Why is February Black History Month?


via St. Joseph County Public Library

Martin Luther King Jr. is one of the most well-known Black leaders in history and has fearlessly fought to end racial segregation and prejudice.

Why is February designated as the month to commemorate African American history? The U.S. honors the contributions and sacrifices of African Americans who have helped shape the nation every February. Rich cultural heritage, triumphs, and advertisements are an incredible part of the country’s history and are what Black History Month celebrates. Black health and wellness is this year’s theme for Black History Month. Black health and wellness pay homage to medical scholars and health care providers. Executive Director of the Anti-racist Research and Policy center, Sara Clarke Kaplan, said, ”There is no American History without African American History.”


 Before Black History Month, there was a week called Negro History Week. Black History should be celebrated and taught all year long, not only during one month a year, is what critics were arguing about. Carter G. Woodson, also known as the “father of Black History,” first set out in 1926 to designate a time to promote and educate people about Black History and their culture. Woodson envisioned a weeklong celebration to encourage the teaching of Black History in public schools. The second week of February was designated as Negro History Week. He was inspired by attending a three-week national celebration in 1915 of the 50th anniversary of emancipation. He and four others founded the Association for the study of Negro Life and History. They did this to encourage young scholars to engage in the intensive study of the African-American peoples’ past. In the late 1960s, the idea grew into recognition, and Negro History had evolved into what is Black History Month. The U.S. changed because of racial injustice, inequality, and anti-imperialism protests.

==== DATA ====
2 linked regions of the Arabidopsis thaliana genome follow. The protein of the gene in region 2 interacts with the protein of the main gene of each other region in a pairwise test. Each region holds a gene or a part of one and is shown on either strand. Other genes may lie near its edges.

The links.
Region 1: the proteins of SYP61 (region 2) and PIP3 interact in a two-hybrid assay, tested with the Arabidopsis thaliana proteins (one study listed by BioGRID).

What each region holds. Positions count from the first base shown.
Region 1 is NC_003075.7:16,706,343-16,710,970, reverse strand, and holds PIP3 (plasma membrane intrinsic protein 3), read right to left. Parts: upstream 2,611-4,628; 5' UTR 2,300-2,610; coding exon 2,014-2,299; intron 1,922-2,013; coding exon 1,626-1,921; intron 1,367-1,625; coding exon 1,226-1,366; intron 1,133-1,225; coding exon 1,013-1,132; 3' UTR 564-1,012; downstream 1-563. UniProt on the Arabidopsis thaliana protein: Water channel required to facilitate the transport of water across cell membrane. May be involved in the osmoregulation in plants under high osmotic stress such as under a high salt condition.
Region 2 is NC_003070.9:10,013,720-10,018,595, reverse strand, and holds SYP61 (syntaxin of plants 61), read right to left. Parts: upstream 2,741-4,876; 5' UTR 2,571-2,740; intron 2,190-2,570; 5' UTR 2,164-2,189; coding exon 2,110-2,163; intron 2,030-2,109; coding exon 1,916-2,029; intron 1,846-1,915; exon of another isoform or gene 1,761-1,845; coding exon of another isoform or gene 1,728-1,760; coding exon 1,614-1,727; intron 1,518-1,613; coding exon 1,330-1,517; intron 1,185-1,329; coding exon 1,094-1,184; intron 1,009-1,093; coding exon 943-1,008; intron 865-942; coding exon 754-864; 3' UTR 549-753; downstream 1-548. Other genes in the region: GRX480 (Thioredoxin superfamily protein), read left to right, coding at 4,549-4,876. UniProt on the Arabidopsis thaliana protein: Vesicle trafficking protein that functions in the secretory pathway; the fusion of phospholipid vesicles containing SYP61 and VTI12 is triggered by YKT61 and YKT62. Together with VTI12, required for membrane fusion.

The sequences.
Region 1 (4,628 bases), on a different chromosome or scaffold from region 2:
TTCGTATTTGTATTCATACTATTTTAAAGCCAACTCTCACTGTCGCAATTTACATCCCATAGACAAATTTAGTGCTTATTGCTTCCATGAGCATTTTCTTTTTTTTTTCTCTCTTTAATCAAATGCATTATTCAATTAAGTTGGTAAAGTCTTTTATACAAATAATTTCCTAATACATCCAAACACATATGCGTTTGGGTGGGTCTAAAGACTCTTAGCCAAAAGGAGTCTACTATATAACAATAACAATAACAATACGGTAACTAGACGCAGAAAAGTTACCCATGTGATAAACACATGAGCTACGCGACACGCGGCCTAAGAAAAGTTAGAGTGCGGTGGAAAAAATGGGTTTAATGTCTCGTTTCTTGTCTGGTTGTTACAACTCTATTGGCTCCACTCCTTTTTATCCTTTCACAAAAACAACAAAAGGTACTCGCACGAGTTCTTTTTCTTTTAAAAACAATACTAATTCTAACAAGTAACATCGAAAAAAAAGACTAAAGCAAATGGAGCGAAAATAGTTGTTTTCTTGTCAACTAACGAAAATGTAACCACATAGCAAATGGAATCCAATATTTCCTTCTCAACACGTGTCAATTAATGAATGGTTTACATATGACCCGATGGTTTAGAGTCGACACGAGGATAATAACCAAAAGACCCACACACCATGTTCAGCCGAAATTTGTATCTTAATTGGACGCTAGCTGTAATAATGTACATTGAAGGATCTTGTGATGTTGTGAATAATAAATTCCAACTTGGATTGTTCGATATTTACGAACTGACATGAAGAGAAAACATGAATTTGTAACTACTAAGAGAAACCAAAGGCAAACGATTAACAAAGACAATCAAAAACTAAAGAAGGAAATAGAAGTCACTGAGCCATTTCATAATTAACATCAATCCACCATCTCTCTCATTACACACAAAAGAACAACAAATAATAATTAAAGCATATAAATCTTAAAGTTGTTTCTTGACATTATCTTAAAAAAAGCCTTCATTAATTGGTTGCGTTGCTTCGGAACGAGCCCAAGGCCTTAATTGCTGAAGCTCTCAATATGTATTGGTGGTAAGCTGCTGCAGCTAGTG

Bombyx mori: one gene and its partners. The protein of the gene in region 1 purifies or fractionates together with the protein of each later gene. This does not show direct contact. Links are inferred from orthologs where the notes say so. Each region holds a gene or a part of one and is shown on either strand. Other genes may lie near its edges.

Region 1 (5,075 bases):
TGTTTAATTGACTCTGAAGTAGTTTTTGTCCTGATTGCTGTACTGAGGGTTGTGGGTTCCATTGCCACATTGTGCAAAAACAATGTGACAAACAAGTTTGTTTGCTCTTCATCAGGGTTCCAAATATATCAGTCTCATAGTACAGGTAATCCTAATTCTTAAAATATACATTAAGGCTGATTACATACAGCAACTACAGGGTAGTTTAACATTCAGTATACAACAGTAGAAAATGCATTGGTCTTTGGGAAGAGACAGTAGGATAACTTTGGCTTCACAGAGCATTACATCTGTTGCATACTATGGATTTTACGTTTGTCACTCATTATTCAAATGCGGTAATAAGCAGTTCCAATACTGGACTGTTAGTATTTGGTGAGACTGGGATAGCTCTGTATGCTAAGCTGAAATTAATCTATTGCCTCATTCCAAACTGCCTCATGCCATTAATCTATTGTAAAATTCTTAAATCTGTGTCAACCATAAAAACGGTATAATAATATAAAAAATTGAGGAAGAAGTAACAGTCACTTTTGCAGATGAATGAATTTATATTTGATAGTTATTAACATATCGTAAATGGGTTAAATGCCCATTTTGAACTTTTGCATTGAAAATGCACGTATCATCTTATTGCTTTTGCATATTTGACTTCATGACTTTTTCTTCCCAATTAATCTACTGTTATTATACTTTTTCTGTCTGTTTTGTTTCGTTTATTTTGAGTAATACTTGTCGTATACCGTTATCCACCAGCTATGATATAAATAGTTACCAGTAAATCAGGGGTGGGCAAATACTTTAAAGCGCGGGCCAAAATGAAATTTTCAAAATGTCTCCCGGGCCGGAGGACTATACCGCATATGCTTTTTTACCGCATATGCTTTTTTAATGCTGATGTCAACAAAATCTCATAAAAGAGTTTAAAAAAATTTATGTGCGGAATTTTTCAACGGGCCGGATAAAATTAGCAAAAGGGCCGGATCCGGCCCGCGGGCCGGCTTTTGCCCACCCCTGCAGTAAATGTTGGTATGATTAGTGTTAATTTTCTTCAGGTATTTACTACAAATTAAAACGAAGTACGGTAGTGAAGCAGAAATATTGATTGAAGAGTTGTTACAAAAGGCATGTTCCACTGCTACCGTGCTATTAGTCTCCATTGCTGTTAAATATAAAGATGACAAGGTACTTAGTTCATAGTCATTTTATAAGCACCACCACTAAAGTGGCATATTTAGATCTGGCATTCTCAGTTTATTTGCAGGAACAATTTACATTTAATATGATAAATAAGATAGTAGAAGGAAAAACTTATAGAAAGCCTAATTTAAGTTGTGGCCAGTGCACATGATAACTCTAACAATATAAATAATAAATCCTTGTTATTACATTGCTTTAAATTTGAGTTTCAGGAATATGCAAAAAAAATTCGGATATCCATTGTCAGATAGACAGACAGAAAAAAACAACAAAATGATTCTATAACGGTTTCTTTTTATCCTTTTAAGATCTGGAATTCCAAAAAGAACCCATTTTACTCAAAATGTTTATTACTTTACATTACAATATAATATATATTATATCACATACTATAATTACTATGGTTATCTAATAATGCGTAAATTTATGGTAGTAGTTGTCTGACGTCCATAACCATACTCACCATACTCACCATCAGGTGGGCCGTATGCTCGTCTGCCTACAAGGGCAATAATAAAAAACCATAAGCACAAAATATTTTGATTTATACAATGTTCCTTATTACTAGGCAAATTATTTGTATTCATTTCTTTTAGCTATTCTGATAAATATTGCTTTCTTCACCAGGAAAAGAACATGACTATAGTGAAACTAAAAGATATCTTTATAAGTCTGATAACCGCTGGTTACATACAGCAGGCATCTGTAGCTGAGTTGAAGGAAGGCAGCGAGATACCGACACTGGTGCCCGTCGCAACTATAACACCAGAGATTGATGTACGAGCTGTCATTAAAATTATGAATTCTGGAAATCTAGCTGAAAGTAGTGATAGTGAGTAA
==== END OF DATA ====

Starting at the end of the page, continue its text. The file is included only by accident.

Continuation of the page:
February was chosen as Black History Month because the second week of the month coincides with the birthdays of two important figures in African-American History: Abraham Lincoln and Frederick Douglass. Lincoln is one of the reasons February is the set month because he was influential in the emancipation of enslaved people. As for Douglass, he was a former slave and was a prominent leader in the abolitionist movement, which fought to end slavery. Both their birthdays are in the second week of February, which was a time that African Americans traditionally celebrated emancipation. Barack Obama, the first Black president forty years after Black History Month was formally recognized, delivered a message from the White House built by enslaved people. “Black History Month shouldn’t be treated as though it is somehow separate from our collective American history or somehow just boiled down to a compilation of greatest hits from the March on Washington or from some of our sports heroes,” Obama said. Continuing, “It’s about the lived, shared experience of all African Americans, high and low, famous and obscure, and how those experiences have shaped and challenged and ultimately strengthened America .” This is why Black History Month is celebrated in February.